Child abductions and torture: Northern Uganda’s forgotten war

by Karen Williams Uganda’s north was the inexplicable war that I first heard about during my London days in the early 1990s.  Reporting on it from Britain, it seemed an unfathomable conflict: bands of children marauding through the countryside, killing people, setting buildings and refugee camps alight and kidnapping other children. Years later I made… Read More

South Kordofan and Blue Nile, the Sudanese border regions caught between drought and war

by Yosra Akasha The humanitarian crisis in East Africa is portrayed largely as a lack of food but ongoing political dimensions must be acknowledged for progress to be made In recent years drought has become the new reality in East Africa affecting populations relying on seasonal agriculture with shrinking harvests causing the cost of food… Read More

Denial, shame and the Armenian Genocide

by Robert Kazandjian The identity I was constructing for myself collapsed around my L.A-Gear-clad feet when I was six or seven. My friend Kirilos arrived from Sudan, and joined our school. The teacher, encouraged by my proud declarations of Egyptian heritage, told me to speak ‘your language’ with him. ‘Parev, inch’pes es?’ (Hello, how are… Read More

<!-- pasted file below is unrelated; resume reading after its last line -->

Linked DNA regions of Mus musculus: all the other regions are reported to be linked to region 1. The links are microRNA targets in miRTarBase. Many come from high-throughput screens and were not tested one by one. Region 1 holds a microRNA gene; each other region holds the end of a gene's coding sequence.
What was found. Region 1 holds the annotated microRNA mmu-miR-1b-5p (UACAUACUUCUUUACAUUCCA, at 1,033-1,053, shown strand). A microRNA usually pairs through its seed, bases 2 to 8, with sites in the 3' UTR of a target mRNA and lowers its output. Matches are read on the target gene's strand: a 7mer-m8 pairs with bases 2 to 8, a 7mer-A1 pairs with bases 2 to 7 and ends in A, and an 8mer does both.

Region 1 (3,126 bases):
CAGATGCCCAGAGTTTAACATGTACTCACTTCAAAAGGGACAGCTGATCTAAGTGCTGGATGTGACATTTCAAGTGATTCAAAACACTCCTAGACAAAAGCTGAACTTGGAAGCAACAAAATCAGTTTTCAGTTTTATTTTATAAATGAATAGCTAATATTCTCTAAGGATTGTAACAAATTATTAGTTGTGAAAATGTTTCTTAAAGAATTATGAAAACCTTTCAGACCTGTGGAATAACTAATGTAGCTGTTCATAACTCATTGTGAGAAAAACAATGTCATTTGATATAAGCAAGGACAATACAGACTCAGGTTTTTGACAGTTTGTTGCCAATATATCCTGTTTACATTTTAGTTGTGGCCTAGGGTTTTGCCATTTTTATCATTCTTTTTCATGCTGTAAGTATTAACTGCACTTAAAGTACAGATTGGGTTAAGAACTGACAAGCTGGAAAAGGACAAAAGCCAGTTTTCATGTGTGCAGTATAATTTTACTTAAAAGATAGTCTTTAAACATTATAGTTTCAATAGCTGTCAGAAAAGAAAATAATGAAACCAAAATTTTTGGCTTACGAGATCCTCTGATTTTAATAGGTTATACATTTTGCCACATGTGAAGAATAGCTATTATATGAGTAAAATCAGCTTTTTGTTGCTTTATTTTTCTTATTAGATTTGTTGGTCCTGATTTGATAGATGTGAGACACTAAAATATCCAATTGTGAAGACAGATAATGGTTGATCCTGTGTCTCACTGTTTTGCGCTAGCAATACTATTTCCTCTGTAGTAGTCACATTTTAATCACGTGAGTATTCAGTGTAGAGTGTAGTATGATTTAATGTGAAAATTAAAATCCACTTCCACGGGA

General Election: Seven weeks to save Britain

By Maurice Mcleod  So Theresa May has done it. After saying the country needed stability and that she would let Parliament run its course, she’s had her head turned by positive opinion polls and she’s going for a land-grab general election on 8 June. With all theatre she is becoming known for, she announced on the… Read More